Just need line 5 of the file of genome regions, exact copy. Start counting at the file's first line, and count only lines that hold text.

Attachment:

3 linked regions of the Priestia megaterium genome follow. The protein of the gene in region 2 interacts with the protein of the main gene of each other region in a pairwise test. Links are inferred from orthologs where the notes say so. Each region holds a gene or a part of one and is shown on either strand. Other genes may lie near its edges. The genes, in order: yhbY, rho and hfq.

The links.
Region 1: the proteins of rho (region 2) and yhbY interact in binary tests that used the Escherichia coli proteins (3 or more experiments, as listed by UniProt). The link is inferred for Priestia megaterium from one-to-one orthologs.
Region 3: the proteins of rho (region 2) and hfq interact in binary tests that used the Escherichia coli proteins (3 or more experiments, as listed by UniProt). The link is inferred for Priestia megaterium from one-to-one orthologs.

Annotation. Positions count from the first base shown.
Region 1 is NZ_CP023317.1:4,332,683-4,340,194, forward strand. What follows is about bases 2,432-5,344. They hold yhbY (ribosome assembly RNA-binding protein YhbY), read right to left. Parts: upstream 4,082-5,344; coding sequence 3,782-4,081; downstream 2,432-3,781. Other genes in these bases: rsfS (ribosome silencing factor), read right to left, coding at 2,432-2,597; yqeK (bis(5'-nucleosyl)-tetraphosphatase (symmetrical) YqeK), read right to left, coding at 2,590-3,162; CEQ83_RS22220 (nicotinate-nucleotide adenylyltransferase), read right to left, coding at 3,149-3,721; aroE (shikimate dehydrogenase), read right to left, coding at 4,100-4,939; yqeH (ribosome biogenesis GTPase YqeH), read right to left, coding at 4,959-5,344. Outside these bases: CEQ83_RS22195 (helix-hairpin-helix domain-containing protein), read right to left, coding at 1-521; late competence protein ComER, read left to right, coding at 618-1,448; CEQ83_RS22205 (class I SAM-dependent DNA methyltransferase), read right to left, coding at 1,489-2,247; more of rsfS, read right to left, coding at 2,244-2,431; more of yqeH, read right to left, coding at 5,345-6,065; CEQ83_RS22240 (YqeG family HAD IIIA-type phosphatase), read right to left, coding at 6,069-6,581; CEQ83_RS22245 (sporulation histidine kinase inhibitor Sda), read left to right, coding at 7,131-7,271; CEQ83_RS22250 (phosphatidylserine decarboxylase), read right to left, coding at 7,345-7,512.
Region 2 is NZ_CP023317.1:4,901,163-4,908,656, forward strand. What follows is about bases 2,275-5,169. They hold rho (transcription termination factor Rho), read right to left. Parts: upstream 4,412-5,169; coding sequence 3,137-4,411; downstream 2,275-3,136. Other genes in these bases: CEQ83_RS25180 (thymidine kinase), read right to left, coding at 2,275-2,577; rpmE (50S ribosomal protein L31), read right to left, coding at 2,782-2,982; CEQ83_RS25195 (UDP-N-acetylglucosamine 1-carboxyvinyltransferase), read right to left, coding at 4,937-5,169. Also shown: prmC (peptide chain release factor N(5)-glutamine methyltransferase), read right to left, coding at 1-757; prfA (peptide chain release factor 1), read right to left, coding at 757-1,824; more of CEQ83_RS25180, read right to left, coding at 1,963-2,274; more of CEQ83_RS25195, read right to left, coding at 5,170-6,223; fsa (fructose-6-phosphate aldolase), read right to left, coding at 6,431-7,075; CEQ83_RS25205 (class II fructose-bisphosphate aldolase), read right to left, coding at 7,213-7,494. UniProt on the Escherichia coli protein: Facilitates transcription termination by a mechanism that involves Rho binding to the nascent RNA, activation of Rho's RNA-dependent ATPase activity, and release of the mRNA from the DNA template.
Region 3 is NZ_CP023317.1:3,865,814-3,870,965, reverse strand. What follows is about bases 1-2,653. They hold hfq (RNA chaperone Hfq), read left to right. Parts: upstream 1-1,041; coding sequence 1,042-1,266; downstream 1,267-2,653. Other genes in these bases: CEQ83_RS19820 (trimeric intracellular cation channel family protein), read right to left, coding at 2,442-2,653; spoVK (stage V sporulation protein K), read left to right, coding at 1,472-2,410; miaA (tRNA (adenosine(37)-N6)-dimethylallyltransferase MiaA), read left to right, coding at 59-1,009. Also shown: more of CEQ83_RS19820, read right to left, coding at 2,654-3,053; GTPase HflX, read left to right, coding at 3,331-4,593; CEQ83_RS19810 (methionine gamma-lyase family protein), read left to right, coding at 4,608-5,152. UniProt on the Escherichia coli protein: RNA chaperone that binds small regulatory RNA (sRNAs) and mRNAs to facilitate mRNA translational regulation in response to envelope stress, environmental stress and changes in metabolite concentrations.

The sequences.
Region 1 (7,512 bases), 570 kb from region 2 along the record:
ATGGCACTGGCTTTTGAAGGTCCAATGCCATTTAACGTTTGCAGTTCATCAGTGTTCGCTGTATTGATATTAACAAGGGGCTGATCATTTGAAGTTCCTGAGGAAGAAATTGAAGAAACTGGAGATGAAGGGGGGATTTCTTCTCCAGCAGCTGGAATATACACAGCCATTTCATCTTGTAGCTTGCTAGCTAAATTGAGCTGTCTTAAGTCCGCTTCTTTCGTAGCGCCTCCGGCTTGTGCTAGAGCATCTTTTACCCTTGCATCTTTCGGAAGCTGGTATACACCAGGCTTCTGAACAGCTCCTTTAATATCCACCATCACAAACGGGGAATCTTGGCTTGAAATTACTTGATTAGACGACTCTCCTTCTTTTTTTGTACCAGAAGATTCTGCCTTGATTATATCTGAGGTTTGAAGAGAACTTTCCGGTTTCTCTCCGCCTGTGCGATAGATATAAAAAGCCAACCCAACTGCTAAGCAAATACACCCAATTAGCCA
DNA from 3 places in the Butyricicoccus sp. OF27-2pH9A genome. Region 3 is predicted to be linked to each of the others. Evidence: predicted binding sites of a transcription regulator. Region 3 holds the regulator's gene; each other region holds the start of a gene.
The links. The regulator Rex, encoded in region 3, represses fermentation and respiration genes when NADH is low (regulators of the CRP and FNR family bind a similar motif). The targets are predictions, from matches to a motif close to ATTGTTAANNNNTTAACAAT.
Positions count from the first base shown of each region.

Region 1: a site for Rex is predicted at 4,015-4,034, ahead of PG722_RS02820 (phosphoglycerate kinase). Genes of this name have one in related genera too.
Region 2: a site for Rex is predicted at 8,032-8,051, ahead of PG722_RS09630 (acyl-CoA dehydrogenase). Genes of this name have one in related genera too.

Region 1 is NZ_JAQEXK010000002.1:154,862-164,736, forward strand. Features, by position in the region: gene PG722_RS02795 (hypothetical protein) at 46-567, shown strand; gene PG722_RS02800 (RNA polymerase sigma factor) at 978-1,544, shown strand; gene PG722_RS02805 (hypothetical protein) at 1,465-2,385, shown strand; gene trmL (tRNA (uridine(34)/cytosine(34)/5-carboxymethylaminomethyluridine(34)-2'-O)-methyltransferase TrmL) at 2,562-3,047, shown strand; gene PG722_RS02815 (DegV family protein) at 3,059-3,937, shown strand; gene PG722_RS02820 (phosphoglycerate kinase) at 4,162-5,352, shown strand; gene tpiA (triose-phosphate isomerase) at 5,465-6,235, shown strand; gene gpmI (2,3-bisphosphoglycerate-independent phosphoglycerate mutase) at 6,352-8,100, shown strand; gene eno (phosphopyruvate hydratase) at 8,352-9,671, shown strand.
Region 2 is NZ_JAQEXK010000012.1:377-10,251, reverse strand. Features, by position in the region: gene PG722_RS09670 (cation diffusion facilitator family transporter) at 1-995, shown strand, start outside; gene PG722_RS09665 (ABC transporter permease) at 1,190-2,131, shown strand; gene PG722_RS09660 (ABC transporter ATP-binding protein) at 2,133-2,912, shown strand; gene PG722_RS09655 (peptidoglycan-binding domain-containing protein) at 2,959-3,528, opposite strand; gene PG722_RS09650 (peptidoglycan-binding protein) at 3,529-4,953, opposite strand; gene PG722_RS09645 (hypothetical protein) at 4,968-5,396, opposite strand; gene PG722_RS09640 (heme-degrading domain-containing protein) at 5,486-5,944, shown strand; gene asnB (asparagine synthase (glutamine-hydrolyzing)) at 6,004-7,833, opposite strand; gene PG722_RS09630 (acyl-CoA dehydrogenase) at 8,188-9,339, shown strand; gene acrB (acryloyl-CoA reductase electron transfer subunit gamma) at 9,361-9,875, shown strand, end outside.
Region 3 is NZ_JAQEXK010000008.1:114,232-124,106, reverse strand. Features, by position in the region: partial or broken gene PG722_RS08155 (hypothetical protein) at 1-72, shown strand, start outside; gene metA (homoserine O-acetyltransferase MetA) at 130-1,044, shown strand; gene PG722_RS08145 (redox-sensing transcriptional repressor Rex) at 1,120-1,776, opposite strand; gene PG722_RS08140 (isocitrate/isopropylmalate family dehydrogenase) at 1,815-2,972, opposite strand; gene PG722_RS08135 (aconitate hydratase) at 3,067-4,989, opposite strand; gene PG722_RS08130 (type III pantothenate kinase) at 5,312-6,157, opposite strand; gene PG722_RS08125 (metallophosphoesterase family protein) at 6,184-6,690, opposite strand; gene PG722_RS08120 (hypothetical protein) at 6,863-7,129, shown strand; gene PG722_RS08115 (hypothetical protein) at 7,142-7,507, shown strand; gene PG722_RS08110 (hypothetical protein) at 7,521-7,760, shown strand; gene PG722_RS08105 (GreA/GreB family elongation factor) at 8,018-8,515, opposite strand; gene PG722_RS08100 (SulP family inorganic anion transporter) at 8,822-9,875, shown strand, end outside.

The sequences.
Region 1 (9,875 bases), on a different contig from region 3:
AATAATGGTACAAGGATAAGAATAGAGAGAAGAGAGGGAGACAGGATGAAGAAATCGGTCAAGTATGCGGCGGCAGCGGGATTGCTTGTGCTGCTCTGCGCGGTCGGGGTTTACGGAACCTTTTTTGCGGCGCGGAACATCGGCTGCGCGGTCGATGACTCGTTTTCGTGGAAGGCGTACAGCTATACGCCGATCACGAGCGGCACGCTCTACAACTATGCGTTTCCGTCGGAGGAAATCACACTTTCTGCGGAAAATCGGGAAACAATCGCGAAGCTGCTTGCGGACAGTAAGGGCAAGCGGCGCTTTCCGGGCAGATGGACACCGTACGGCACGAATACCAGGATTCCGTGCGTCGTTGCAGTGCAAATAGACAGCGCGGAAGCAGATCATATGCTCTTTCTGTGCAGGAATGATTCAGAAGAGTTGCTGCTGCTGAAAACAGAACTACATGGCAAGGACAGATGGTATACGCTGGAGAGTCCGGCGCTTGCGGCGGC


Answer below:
Annotation. Positions count from the first base shown.